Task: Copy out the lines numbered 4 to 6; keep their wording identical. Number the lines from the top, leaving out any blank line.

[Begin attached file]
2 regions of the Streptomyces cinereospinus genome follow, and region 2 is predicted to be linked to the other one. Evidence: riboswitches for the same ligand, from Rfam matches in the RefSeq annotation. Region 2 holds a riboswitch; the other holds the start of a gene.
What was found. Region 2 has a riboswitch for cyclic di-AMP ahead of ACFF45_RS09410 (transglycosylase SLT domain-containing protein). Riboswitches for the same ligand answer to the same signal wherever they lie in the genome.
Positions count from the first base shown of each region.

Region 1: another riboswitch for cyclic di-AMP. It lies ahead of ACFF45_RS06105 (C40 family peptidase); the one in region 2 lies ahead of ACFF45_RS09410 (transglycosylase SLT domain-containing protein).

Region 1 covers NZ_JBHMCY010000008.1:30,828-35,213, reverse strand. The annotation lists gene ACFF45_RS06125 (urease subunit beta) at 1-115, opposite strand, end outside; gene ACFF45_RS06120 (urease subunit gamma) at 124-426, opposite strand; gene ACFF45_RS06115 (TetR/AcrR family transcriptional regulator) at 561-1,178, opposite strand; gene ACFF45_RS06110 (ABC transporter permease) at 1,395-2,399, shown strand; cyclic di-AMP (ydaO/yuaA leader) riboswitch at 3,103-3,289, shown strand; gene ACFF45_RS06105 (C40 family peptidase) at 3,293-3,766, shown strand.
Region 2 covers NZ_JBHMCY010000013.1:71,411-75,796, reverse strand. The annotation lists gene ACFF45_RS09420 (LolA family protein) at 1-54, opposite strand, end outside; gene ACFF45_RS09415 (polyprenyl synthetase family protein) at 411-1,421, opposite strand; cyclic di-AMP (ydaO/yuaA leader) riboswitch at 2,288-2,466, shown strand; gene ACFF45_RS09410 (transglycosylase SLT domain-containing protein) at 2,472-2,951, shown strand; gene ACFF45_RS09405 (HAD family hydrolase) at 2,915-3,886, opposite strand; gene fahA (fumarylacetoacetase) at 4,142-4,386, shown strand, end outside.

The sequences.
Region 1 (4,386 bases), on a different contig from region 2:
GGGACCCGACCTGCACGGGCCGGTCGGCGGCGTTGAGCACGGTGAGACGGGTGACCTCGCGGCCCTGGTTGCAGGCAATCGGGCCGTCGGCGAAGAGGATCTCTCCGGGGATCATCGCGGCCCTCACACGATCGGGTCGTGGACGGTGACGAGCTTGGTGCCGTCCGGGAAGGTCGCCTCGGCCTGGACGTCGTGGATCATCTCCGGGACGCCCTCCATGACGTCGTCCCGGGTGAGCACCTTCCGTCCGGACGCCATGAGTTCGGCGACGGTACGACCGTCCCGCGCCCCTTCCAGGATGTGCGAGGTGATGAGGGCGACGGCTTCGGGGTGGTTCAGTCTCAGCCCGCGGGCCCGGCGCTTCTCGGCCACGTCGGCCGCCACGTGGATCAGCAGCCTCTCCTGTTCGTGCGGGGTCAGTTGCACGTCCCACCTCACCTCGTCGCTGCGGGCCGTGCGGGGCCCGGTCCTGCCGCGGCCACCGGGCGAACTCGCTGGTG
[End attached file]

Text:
Region 1: another riboswitch for cyclic di-AMP. It lies ahead of ACFF45_RS06105 (C40 family peptidase); the one in region 2 lies ahead of ACFF45_RS09410 (transglycosylase SLT domain-containing protein).

Region 1 covers NZ_JBHMCY010000008.1:30,828-35,213, reverse strand. The annotation lists gene ACFF45_RS06125 (urease subunit beta) at 1-115, opposite strand, end outside; gene ACFF45_RS06120 (urease subunit gamma) at 124-426, opposite strand; gene ACFF45_RS06115 (TetR/AcrR family transcriptional regulator) at 561-1,178, opposite strand; gene ACFF45_RS06110 (ABC transporter permease) at 1,395-2,399, shown strand; cyclic di-AMP (ydaO/yuaA leader) riboswitch at 3,103-3,289, shown strand; gene ACFF45_RS06105 (C40 family peptidase) at 3,293-3,766, shown strand.
Region 2 covers NZ_JBHMCY010000013.1:71,411-75,796, reverse strand. The annotation lists gene ACFF45_RS09420 (LolA family protein) at 1-54, opposite strand, end outside; gene ACFF45_RS09415 (polyprenyl synthetase family protein) at 411-1,421, opposite strand; cyclic di-AMP (ydaO/yuaA leader) riboswitch at 2,288-2,466, shown strand; gene ACFF45_RS09410 (transglycosylase SLT domain-containing protein) at 2,472-2,951, shown strand; gene ACFF45_RS09405 (HAD family hydrolase) at 2,915-3,886, opposite strand; gene fahA (fumarylacetoacetase) at 4,142-4,386, shown strand, end outside.